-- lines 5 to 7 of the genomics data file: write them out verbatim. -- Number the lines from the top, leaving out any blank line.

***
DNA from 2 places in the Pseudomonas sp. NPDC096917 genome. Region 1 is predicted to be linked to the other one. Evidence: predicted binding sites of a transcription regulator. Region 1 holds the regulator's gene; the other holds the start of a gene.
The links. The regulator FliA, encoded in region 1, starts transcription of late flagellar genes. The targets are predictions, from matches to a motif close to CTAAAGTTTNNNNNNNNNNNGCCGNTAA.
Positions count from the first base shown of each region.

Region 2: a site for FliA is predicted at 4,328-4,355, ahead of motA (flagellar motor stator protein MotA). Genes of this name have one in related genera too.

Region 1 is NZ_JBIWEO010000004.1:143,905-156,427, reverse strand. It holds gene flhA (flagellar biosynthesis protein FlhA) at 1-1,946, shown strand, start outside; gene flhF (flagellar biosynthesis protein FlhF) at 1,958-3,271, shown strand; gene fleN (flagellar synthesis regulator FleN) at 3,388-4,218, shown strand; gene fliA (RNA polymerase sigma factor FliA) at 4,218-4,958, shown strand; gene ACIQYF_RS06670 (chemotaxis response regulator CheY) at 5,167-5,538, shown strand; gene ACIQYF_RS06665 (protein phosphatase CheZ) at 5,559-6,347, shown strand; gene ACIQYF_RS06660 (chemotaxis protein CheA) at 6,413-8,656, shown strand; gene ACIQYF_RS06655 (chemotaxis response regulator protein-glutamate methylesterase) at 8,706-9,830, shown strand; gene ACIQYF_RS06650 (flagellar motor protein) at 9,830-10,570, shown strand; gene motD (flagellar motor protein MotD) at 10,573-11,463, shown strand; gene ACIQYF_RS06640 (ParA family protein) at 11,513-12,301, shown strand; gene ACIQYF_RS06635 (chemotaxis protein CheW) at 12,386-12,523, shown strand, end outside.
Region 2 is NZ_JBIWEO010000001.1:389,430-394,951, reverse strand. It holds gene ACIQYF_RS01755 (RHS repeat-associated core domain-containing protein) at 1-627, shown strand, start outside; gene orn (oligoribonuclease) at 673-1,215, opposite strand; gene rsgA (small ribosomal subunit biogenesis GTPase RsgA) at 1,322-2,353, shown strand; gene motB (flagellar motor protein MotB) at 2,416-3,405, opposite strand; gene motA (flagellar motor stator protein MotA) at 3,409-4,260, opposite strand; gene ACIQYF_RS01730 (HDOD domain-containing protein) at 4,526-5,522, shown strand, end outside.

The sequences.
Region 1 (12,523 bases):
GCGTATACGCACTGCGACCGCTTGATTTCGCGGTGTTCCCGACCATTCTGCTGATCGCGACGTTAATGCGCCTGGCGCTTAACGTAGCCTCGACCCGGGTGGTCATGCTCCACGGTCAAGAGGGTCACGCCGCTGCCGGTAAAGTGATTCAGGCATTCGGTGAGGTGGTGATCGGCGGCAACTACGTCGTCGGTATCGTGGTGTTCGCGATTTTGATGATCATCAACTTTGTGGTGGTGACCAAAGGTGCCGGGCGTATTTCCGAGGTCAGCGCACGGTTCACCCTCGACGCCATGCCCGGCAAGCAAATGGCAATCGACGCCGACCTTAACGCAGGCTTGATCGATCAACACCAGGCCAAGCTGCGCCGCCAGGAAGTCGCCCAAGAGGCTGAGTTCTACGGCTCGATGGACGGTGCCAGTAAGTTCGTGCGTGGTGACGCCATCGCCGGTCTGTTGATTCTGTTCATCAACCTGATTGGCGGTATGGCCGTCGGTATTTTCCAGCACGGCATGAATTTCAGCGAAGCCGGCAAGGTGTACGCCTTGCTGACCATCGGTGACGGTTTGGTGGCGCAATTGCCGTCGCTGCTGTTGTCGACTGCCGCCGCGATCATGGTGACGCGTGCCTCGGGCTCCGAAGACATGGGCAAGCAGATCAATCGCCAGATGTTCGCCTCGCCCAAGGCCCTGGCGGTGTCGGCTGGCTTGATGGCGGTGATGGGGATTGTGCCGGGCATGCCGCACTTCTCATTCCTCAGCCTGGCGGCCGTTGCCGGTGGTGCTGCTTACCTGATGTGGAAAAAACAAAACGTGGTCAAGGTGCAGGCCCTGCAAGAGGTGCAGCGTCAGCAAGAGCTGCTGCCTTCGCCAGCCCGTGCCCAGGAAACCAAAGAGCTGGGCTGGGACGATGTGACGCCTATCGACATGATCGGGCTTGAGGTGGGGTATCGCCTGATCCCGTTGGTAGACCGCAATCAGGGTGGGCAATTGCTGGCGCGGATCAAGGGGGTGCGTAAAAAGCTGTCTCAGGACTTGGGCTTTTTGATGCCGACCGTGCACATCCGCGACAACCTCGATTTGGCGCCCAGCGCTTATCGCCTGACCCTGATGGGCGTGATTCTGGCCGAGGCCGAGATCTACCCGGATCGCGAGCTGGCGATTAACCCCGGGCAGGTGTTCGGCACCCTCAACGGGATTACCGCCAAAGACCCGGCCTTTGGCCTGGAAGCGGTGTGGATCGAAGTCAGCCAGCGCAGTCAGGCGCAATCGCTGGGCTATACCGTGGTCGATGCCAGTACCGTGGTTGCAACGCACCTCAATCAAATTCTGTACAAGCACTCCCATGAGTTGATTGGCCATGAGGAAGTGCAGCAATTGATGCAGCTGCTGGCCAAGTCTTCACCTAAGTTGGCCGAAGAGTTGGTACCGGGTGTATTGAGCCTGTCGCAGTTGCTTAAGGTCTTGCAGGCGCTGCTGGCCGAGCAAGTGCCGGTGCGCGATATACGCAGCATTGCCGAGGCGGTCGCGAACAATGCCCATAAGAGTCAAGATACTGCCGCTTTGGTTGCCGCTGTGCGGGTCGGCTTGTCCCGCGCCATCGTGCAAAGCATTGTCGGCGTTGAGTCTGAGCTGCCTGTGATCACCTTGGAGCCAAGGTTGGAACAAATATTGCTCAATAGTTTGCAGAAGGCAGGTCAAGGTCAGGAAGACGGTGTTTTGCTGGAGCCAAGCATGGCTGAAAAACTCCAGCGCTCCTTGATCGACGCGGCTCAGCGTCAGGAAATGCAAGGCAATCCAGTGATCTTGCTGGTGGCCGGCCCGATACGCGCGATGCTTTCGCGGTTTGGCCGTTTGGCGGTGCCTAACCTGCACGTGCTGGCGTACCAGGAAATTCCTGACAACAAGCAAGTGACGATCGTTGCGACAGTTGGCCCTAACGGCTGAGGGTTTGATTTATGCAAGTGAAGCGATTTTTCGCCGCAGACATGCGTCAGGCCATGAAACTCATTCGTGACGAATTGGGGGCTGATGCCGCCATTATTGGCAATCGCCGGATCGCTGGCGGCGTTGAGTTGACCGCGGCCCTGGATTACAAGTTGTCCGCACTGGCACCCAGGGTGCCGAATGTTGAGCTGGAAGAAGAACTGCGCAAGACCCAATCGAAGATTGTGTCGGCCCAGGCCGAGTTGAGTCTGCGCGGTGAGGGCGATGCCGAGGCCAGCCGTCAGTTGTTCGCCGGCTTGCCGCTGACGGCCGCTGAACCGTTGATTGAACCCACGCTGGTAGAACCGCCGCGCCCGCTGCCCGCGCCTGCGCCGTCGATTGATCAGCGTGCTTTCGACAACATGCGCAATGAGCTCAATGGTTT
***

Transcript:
Region 1 is NZ_JBIWEO010000004.1:143,905-156,427, reverse strand. It holds gene flhA (flagellar biosynthesis protein FlhA) at 1-1,946, shown strand, start outside; gene flhF (flagellar biosynthesis protein FlhF) at 1,958-3,271, shown strand; gene fleN (flagellar synthesis regulator FleN) at 3,388-4,218, shown strand; gene fliA (RNA polymerase sigma factor FliA) at 4,218-4,958, shown strand; gene ACIQYF_RS06670 (chemotaxis response regulator CheY) at 5,167-5,538, shown strand; gene ACIQYF_RS06665 (protein phosphatase CheZ) at 5,559-6,347, shown strand; gene ACIQYF_RS06660 (chemotaxis protein CheA) at 6,413-8,656, shown strand; gene ACIQYF_RS06655 (chemotaxis response regulator protein-glutamate methylesterase) at 8,706-9,830, shown strand; gene ACIQYF_RS06650 (flagellar motor protein) at 9,830-10,570, shown strand; gene motD (flagellar motor protein MotD) at 10,573-11,463, shown strand; gene ACIQYF_RS06640 (ParA family protein) at 11,513-12,301, shown strand; gene ACIQYF_RS06635 (chemotaxis protein CheW) at 12,386-12,523, shown strand, end outside.
Region 2 is NZ_JBIWEO010000001.1:389,430-394,951, reverse strand. It holds gene ACIQYF_RS01755 (RHS repeat-associated core domain-containing protein) at 1-627, shown strand, start outside; gene orn (oligoribonuclease) at 673-1,215, opposite strand; gene rsgA (small ribosomal subunit biogenesis GTPase RsgA) at 1,322-2,353, shown strand; gene motB (flagellar motor protein MotB) at 2,416-3,405, opposite strand; gene motA (flagellar motor stator protein MotA) at 3,409-4,260, opposite strand; gene ACIQYF_RS01730 (HDOD domain-containing protein) at 4,526-5,522, shown strand, end outside.

The sequences.